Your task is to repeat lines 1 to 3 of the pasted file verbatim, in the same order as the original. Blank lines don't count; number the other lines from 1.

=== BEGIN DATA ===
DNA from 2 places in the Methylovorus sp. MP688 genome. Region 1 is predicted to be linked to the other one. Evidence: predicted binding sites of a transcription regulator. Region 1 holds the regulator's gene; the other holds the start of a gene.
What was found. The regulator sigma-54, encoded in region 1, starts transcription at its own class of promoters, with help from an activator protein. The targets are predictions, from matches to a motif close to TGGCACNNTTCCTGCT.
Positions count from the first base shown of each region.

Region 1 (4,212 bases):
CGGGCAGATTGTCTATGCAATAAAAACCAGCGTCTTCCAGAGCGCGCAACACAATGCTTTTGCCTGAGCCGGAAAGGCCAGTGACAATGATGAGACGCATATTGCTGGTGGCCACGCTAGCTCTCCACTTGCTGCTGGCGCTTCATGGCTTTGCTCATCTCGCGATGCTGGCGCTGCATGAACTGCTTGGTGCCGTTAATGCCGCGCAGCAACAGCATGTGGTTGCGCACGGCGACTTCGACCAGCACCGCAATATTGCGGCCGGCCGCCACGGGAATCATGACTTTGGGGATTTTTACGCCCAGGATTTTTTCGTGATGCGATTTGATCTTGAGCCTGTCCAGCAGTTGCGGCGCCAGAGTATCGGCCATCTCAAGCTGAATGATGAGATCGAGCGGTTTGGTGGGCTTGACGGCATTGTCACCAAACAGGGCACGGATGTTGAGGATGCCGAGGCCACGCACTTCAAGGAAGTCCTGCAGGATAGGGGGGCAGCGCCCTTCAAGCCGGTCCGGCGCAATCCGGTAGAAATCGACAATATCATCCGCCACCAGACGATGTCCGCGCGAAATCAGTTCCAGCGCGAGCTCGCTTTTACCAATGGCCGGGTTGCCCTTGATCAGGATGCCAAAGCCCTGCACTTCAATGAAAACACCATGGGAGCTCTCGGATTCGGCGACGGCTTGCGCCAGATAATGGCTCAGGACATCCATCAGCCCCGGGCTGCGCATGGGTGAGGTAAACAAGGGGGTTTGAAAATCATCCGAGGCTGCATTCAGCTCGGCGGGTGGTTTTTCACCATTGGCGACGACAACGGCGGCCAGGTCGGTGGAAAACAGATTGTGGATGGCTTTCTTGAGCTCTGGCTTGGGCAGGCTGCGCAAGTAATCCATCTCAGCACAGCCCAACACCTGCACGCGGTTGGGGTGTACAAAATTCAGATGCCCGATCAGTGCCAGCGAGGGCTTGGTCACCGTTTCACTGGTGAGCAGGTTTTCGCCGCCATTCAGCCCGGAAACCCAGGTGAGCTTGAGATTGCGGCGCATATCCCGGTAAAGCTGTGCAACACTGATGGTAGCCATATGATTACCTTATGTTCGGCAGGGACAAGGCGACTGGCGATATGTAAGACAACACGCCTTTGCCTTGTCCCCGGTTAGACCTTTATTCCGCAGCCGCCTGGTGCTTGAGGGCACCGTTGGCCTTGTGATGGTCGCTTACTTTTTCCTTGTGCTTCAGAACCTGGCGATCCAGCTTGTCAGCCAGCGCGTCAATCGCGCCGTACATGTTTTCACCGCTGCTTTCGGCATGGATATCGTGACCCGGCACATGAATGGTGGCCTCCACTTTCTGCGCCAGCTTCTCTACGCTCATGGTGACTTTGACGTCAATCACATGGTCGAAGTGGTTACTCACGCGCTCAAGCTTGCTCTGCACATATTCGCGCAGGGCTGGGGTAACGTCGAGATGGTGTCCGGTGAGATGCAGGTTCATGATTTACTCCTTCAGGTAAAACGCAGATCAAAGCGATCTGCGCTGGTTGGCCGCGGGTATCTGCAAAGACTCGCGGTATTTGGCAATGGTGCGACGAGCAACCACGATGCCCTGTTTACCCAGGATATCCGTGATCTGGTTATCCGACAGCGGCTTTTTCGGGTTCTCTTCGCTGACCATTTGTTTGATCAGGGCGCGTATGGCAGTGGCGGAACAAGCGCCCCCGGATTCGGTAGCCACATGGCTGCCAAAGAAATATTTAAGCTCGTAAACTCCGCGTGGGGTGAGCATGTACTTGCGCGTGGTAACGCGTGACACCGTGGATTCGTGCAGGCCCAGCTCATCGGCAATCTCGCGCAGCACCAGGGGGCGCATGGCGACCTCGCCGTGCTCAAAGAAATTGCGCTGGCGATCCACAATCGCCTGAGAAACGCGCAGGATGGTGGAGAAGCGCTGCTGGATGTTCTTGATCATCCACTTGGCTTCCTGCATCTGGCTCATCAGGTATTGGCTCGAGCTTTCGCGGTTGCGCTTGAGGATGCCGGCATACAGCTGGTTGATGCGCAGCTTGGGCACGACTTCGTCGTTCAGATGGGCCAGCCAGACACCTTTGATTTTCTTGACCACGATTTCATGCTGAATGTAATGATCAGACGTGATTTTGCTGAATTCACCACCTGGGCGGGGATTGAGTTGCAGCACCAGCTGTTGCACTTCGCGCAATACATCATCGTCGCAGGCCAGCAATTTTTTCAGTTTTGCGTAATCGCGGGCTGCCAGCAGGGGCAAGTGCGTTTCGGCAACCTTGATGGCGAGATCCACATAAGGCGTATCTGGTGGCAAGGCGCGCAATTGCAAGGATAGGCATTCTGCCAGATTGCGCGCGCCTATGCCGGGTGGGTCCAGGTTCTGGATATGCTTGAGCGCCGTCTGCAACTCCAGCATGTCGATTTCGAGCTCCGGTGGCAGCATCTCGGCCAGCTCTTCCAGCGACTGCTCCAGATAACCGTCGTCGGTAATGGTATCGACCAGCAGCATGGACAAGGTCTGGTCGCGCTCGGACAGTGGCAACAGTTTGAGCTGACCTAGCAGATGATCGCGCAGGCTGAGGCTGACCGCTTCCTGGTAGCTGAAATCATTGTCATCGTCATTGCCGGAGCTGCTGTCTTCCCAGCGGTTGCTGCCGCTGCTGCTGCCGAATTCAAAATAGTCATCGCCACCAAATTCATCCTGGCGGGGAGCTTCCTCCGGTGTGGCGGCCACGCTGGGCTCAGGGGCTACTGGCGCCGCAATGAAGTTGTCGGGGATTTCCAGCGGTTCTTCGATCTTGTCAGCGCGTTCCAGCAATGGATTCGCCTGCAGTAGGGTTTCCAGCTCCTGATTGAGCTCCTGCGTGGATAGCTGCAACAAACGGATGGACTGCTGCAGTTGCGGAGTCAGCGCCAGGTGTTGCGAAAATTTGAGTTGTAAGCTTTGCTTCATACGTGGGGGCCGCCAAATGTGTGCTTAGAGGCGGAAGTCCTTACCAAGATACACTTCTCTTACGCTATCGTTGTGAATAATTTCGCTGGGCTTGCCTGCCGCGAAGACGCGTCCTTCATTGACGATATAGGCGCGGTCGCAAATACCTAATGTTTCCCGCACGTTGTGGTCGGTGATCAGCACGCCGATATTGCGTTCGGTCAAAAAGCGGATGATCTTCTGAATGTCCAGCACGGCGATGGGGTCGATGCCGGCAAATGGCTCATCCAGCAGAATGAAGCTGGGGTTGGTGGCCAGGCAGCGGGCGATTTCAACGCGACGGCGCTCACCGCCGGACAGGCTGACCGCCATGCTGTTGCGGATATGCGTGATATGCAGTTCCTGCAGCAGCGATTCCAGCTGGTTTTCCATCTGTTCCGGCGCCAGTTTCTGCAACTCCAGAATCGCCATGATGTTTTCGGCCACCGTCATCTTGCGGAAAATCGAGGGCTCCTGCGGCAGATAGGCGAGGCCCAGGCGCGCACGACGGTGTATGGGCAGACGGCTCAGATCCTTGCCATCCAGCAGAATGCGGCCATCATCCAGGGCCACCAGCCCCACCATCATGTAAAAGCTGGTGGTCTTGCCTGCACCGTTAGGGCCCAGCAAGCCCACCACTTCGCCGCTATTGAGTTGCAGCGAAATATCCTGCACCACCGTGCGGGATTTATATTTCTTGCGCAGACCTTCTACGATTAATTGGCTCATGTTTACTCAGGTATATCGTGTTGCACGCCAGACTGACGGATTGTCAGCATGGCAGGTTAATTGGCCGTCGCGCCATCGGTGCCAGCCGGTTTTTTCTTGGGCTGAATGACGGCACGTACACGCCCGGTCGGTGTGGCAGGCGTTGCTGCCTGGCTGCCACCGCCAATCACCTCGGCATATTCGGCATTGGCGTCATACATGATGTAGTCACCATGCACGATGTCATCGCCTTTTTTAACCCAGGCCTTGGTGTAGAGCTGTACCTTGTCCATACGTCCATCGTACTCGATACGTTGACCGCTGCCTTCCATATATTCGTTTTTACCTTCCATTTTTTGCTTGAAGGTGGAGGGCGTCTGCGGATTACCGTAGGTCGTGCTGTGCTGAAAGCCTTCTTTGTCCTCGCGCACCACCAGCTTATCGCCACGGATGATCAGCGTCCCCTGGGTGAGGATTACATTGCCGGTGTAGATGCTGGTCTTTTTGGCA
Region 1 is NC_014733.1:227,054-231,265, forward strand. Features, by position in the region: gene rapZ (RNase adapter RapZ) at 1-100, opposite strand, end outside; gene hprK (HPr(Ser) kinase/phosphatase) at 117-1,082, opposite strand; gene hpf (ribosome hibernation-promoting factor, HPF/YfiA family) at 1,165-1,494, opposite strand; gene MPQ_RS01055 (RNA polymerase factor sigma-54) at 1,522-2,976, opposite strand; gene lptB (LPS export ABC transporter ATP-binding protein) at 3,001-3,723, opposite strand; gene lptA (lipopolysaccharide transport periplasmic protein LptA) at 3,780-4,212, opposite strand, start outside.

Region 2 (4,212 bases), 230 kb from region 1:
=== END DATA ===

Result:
DNA from 2 places in the Methylovorus sp. MP688 genome. Region 1 is predicted to be linked to the other one. Evidence: predicted binding sites of a transcription regulator. Region 1 holds the regulator's gene; the other holds the start of a gene.
What was found. The regulator sigma-54, encoded in region 1, starts transcription at its own class of promoters, with help from an activator protein. The targets are predictions, from matches to a motif close to TGGCACNNTTCCTGCT.
Positions count from the first base shown of each region.